With the COVID-19 pandemic having a global impact since last year, we have faced many limitations in what is called a ‘new normal.’ Sadly, one of the areas that was badly affected was the field of sports with many important events, including the Olympic Games, being canceled or postponed. As a result, many sports fans felt a huge void. Thankfully, with more and more sporting events opening up (although with certain restrictions), sports fans are now able to follow some of their favorite sporting events once again.
Sports, as we well know, have been a vital part of human life throughout history. It has helped inspire and bring communities, cities, and nations together through times of victory and defeat. In my own nation of Sri Lanka, Cricket, which has a huge following, helped keep our nation’s hopes alive during difficult periods of unrest. I well remember the pride and inspiration we felt when our national cricket team won the 1996 World Cup against all the odds.
Besides providing great entertainment, sports instill many important values like perseverance, hard work, discipline, and fair play, which are important for our Christian journey. It also provides much-needed exercise for our bodies, often advocated as vitally important to overcome most of today’s health issues.
It is interesting to note that the Bible carries many images of sports, often relating them to our Christian life. In this article, we will reflect on some of those scriptures. But first, let’s take a somewhat lighthearted look at sporting imagery in the Old Testament.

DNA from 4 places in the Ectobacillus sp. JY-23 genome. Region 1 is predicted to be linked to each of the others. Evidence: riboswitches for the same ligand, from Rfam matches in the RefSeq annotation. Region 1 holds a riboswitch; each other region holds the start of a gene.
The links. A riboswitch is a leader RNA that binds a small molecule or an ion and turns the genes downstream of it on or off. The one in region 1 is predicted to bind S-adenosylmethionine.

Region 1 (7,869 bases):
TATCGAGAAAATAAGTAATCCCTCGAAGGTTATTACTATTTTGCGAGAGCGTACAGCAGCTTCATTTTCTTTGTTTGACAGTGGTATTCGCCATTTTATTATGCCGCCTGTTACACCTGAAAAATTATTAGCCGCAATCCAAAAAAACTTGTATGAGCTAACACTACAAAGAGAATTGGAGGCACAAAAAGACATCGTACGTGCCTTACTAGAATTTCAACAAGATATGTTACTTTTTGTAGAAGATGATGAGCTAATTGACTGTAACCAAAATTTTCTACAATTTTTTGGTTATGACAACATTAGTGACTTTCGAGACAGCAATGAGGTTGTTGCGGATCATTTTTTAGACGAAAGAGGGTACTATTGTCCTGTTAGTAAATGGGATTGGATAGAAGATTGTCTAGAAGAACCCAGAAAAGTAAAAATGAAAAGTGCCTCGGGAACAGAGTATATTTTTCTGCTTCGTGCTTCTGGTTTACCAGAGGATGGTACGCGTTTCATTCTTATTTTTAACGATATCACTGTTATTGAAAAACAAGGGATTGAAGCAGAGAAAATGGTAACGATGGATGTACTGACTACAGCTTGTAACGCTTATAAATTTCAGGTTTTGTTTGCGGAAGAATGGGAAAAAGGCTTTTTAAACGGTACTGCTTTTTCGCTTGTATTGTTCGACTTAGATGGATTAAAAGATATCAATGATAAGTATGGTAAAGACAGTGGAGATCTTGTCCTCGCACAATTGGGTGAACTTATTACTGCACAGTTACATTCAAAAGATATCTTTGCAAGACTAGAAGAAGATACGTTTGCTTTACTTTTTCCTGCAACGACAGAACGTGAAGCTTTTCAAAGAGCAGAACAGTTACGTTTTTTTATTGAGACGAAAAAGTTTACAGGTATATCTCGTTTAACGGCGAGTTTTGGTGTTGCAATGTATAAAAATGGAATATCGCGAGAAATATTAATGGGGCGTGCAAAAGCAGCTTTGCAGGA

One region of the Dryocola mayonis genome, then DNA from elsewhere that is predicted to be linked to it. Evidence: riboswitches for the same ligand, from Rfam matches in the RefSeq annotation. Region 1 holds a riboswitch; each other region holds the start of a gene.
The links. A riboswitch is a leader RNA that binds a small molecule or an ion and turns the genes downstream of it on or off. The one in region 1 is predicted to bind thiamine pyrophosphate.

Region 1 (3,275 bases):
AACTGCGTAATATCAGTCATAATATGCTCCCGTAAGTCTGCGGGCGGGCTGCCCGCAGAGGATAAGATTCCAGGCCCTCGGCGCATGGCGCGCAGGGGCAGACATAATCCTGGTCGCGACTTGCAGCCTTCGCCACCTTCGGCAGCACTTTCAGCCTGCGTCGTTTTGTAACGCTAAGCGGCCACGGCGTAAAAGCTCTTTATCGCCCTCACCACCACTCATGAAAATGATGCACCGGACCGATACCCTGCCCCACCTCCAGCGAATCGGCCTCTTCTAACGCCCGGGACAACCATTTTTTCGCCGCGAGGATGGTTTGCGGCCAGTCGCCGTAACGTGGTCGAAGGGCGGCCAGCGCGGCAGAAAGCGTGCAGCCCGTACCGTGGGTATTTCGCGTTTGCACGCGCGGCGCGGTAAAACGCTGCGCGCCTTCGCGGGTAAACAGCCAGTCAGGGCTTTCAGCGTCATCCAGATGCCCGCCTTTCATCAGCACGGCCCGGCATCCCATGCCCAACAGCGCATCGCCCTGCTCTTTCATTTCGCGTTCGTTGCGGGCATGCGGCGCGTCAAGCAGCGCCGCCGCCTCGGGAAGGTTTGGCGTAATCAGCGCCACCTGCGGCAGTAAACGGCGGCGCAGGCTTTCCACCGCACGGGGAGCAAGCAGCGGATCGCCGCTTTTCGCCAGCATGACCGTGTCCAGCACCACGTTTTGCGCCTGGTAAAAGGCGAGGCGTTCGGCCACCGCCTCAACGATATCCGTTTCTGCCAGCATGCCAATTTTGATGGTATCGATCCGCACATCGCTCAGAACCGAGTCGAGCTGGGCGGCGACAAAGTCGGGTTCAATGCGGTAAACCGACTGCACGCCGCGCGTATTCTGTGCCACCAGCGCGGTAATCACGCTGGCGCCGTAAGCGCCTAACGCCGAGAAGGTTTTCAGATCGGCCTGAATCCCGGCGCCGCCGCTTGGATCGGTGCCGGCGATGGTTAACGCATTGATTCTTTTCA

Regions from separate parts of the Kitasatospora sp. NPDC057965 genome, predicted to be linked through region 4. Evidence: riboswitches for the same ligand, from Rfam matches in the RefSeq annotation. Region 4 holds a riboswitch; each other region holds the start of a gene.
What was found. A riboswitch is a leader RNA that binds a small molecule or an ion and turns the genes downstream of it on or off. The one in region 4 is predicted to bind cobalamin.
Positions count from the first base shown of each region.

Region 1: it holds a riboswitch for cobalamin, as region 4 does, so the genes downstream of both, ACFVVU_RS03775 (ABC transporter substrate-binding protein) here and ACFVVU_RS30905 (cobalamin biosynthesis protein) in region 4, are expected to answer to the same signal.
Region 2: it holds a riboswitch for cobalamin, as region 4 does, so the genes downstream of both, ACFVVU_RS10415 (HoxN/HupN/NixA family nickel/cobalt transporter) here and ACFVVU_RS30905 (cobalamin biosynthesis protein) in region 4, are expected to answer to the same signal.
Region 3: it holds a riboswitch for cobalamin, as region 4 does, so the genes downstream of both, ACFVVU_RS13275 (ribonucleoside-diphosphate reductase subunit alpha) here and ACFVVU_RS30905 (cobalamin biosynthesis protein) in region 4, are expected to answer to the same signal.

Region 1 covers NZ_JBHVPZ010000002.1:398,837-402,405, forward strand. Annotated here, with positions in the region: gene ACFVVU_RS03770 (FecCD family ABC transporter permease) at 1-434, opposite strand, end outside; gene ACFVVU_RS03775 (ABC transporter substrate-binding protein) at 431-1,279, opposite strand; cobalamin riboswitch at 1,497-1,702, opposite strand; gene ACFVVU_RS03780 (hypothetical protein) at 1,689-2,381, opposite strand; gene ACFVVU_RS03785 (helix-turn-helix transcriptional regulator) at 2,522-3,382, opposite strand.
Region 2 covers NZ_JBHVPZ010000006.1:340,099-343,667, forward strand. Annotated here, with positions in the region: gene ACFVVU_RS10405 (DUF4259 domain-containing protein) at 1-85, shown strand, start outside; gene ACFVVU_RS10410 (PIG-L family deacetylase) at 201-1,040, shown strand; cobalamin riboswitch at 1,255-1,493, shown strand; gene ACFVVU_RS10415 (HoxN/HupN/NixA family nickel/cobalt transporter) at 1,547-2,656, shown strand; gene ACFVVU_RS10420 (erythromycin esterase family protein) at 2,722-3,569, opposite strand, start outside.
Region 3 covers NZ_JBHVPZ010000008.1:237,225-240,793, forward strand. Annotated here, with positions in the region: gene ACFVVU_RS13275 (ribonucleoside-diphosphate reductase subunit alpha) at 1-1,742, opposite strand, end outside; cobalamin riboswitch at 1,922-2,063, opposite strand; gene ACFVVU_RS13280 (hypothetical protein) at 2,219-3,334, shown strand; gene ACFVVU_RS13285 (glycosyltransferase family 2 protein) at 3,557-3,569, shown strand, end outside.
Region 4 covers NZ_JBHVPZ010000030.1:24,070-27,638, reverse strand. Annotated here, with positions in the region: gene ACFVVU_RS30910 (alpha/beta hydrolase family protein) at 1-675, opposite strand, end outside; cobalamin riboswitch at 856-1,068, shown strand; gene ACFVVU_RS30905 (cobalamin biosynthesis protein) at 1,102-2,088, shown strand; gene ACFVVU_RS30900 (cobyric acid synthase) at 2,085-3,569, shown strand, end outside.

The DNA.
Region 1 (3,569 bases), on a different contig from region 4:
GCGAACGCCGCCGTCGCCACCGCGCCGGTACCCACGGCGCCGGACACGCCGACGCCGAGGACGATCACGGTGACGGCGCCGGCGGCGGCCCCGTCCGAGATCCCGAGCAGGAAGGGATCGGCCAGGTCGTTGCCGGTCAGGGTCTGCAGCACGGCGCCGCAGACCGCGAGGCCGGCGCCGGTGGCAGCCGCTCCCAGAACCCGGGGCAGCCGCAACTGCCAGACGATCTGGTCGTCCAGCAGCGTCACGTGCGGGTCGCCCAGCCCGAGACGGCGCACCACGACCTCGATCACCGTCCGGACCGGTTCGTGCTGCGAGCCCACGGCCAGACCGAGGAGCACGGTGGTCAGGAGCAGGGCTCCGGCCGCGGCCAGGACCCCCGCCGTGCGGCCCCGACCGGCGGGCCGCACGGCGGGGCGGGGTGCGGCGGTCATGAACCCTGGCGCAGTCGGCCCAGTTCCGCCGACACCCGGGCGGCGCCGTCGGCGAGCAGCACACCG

Sports Imagery in the Old Testament
There are many skillful people with strong athletic abilities shown in the pages of the Old Testament. They would have probably done very well if they had competed in the high-profile sporting events of today. Here are some examples from the Old Testament.
He could have easily made it to any wrestling team as he was blessed with awesome strength through God’s anointing (Judges 14:6). However, he sadly lost his strength due to disobedience (Judges 16:20). It is interesting to note that after his disobedience, when the weakened and blinded Samson was brought out to the Philistines as part of a religious celebration, Judges 16:25 says that they expected him to entertain them and perform for them. The KJV refers to their expectations as follows: “that he (Samson) may make us sport.”
He would have been a good competitor on the racing track because he was identified by his driving speed. In 2 Kings 9:20, it is said, ‘he drives like a madman’!
Ahimaaz probably would have made a good long-distance runner. 2 Samuel 18:19-27 shows us that he too was identified at a distance by his style of running (2 Samuel 18:27). He in fact overtook the first runner who had already been sent out by Joab to inform David about Absalom’s death.
In I Kings 18:46, it says that Elijah outran horses for around 25-30 miles under the anointing of the Holy Spirit. All the more exciting is the fact that he ran in the rain, with his cloak tucked into his belt. Not too long after, however, he ran to save his life because of a threat from a lady (1 Kings 19:3)!
If the Israel Games had a slingshot event, David would have probably won Gold. Isn’t it amazing that he felled a giant with just one throw from his sling? (I Samuel 17:45-49)
Contrary to the above examples, however, someone who probably would have failed badly at any Games would have been King Saul. He loved throwing spears (the javelin). The scripture records that he did it on maybe 4 occasions, thrice at David and once at Jonathan. He missed the mark on all 4 occasions!! (1 Samuel 18:10-11, 1 Sam. 19:9-10, 1 Sam. 20:33)
Additionally, when it came to mountain-climbing, some of the early fathers and prophets seemed to climb mountains quite effortlessly and skillfully to meet with God and to hear from Him. Two examples of this would be Moses (Exodus 19:3) and Elijah (I Kings 19:8-11). Caleb too conquered a mountain filled with enemies at the age of 85!! (Joshua 14:12 KJV)
Let’s now move to sports imagery in the New Testament.
Sports Imagery in the New Testament